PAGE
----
Attorney General Eric Holder has told the governors of both Washington and Colorado the federal government will not “pre-empt” major voter-mandated reforms as the states establish a legalized cannabis market.
“Today we received confirmation Washington’s voter-approved marijuana law will be implemented,” Washington Gov. Jay Inslee said through a release. “Attorney General Holder made it clear the federal government will continue to enforce the federal Controlled Substance Act by focusing its enforcement on eight specific concerns, including the prevention of distribution to minors and the importance of keeping Washington-grown marijuana within our state’s borders.”
Today’s announcement came hand-in-hand with a U.S. Department of Justice memo outlining the federal government’s eight priorities in regards to the enforcement of marijuana. These priorities are:
- Preventing the distribution of marijuana to minors;
- Preventing revenue from the sale of marijuana from going to criminal enterprises, gangs and cartels;
- Preventing the diversion of marijuana from states where it is legal under under state law in some form to other states;
- Preventing state-authorized marijuana activity from being used as a cover or pretext for the trafficking of other illegal drugs or other illegal activity;
- Preventing violence an the use of firearms in the cultivation and distribution or marijuana;
- Preventing drugged driving and the exacerbation of other adverse public health consequences associated with marijuana use;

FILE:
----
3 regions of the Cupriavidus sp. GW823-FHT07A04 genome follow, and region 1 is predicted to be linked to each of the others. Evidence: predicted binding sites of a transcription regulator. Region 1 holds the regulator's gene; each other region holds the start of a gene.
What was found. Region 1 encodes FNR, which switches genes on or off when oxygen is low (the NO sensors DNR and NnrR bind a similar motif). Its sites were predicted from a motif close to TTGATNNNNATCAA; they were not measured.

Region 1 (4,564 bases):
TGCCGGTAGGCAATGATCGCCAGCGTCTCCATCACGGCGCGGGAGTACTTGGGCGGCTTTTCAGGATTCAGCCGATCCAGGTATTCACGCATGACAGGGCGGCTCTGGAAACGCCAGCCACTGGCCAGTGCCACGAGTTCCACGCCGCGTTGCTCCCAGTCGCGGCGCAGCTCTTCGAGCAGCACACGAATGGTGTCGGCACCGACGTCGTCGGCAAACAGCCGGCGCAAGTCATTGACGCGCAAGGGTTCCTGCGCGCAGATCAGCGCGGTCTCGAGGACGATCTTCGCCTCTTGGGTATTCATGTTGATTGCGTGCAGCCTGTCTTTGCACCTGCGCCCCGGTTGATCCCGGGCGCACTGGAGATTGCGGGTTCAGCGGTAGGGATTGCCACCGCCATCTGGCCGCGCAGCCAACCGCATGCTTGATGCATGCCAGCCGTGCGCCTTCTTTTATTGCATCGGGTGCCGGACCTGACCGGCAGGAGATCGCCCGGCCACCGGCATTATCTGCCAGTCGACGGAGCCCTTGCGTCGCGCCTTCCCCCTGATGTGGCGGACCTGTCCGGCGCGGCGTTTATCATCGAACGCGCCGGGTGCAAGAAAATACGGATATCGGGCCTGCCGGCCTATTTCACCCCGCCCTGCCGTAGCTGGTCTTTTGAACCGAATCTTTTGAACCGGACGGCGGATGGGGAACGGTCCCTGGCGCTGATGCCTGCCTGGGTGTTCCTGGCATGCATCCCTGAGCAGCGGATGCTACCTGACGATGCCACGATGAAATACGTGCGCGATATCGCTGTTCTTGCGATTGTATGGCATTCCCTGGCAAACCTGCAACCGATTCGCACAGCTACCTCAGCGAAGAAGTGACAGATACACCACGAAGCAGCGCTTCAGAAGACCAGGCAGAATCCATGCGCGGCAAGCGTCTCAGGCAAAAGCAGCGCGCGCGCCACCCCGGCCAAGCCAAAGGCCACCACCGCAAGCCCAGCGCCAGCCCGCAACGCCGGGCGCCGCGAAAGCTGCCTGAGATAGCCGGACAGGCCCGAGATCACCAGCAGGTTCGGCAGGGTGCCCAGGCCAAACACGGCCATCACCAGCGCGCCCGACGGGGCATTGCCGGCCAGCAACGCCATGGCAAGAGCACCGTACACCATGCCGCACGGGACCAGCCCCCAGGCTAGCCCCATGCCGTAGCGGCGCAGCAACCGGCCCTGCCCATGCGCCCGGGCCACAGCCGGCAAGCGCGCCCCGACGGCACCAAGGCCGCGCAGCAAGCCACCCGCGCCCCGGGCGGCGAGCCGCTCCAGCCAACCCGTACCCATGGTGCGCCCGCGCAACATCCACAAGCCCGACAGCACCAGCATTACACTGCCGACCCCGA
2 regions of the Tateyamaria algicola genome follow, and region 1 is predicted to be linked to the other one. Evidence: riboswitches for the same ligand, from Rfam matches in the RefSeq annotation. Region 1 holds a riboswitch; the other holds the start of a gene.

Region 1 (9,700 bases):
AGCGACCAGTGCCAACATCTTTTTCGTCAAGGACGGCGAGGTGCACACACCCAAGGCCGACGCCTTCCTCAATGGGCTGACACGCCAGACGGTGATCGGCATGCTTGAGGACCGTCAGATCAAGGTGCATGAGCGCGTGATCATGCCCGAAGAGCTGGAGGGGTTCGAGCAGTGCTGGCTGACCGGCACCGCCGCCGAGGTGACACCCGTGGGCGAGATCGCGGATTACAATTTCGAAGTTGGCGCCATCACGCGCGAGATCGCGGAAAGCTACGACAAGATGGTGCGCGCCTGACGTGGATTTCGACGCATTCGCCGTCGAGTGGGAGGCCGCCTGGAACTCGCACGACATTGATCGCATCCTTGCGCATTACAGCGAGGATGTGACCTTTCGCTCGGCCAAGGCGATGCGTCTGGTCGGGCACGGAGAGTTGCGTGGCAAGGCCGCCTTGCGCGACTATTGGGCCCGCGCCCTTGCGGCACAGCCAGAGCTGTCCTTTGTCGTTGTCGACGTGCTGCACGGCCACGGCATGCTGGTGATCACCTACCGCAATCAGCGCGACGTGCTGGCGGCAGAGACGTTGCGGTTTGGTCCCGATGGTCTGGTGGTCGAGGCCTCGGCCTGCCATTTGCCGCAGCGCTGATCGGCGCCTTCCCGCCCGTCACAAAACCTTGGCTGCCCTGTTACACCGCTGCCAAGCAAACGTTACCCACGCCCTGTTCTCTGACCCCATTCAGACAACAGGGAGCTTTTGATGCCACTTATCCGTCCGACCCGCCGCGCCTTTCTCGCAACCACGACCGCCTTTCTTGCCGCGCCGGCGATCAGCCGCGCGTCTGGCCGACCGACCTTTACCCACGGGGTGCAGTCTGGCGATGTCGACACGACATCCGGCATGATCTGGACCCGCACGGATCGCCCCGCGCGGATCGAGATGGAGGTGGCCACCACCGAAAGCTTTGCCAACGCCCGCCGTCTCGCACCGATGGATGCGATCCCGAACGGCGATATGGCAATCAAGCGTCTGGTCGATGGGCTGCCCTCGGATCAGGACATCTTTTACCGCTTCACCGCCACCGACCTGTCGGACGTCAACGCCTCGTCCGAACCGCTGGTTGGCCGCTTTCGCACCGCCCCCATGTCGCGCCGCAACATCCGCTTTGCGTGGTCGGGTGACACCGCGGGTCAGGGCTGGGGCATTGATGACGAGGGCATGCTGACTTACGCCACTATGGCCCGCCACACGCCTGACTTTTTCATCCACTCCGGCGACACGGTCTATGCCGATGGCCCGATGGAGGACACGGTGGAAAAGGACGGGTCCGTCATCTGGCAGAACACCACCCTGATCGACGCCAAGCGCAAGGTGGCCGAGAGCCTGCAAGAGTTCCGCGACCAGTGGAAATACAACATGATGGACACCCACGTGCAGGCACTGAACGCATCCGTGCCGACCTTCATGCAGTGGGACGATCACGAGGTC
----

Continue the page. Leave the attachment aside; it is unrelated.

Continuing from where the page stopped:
- Preventing the growing of marijuana on public lands and the attendant public safety and environmental dangers posed by marijuana production on public lands; and
- Preventing marijuana possession on federal property.
The memo goes on to state that outside of these priorities the federal government has relied upon state and local law enforcement to address marijuana activity “through enforcement of their own narcotics laws” and outlines the expectation that states “will implement strong and effective regulatory and enforcement systems.” Such language signals the possibility of cooperation between the federal DOJ and the state bureaucracies of Washington and Colorado as they implement strict regulations. Implicit in such a signal is the possibility that legal regulation may be more effective in meeting the DOJ’s stated goals than the existing policy of prohibition.
Nonetheless, the federal memo leaves open a loophole for future raids and other enforcement actions. “A system adequate to that task must not only contain robust controls and procedures on paper; it must also be effective in practice,” the memo reads.
The memo goes on to assert that while the federal government had previously confirmed “large-scale, for-profit commercial enterprises” as an adequate reason to target federal enforcement and prosecution, providing marijuana within compliance of an effective state regulatory system, “may allay the threat that an operation’s size poses to federal enforcement interests.”
This means prosecutors should not consider an marijuana operation’s size or commercial nature alone to assess whether it falls within the eight points of federal enforcement, the memo said. The sudden change in policy may come as a relief to large-scale dispensary operations like Oakland, California’s Harborside Health Center, which has won wide acclaim for its best practices but nonetheless drew the attention of federal officials for growing too large.
“We can assure the Attorney General that Washington state will remain vigilant in enforcing laws against the illicit marijuana market,” Inslee said. ”Since voters approved Initiative 502 last year, the state has been working to implement it. Today’s announcement from Attorney General Holder is a confirmation that the process can continue to move forward as planned.”
Washington and Colorado legalized marijuana in November; while regulated sales may begin as early as January 1st in Colorado, legal sales in Washington may not happen until late 2013.